Since the Eastman Kodak bankruptcy announcement we have been getting many questions regarding the income tax impact of losses on Kodak stock.

In general, if your capital losses exceed your capital gains, the excess can be deducted on your tax return and used to reduce other income, such as wages, up to an annual limit of $3,000, or $1,500 if you are married filing separately. If your total net capital loss is more than the yearly limit of $3,000, you can carry over the unused part to the next year and treat it as if you incurred the loss in that next year, and continue each year until the total loss is used.

In the case of Kodak there are two scenarios that would result in your taking a capital loss. The first scenario is if you sell your shares while they are trading in the stock market. The second scenario would be if you held on to the shares and if the bankruptcy court decided to cancel the shares and declare them worthless. In the first scenario you would receive a 1099 form indicating your gross proceeds from the sale and the difference between your cost basis and the proceeds would be your capital loss. In the second scenario you are permitted to report a loss in a security equal to your tax basis in the year the security becomes completely worthless.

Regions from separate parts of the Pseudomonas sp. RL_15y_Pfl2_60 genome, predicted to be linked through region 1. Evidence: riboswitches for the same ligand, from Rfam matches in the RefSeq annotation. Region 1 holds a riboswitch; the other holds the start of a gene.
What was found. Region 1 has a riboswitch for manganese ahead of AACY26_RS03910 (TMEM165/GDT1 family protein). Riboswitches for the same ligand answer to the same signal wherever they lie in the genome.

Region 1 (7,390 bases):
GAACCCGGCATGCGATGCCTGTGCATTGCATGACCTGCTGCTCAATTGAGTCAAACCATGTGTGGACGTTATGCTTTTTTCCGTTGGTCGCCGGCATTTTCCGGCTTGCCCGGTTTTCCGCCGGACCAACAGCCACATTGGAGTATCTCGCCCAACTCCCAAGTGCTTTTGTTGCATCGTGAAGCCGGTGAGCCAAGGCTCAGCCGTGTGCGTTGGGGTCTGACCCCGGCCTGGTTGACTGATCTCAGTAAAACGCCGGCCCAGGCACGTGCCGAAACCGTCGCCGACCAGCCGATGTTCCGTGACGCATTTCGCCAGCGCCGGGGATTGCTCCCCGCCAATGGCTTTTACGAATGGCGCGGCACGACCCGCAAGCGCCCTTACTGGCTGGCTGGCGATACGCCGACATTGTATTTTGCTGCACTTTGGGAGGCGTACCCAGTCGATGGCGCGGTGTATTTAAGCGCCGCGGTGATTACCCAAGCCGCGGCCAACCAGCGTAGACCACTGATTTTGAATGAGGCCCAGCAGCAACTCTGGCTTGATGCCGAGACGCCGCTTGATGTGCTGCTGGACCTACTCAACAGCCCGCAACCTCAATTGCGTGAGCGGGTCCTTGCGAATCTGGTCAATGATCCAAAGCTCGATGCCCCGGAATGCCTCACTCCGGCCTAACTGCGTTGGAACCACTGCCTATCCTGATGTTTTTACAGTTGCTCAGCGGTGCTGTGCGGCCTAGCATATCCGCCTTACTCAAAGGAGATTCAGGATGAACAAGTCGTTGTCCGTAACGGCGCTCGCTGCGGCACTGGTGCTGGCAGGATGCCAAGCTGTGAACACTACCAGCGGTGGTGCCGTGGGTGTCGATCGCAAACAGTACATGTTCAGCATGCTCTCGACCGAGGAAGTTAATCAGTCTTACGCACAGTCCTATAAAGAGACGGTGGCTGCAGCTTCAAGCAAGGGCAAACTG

For many Kodak shareholders the difficult process will be calculating their cost basis as many retirees' have accumulated shares over many years.

As always, you should seek professional advice before making major financial decisions.

Joe Arena
Director of Tax & Business Services

(This article contains the current opinions of the author but not necessarily those of Brighton Securities Corp. The author's opinions are subject to change without notice. This blog post is for informational purposes only. Forecasts, estimates, and certain information contained herein should not be considered as investment advice or a recommendation of any particular security, strategy or investment product. References to specific securities and their issuers are for illustrative purposes only and are not intended and should not be interpreted as recommendations to purchase or sell such securities).


As required by U.S. Treasury Regulations, please be advised that any written tax advice contained in this communication was not written or intended to be used (and cannot be used) by any taxpayer for the purpose of avoiding penalties that may be imposed under the U.S. Internal Revenue Code.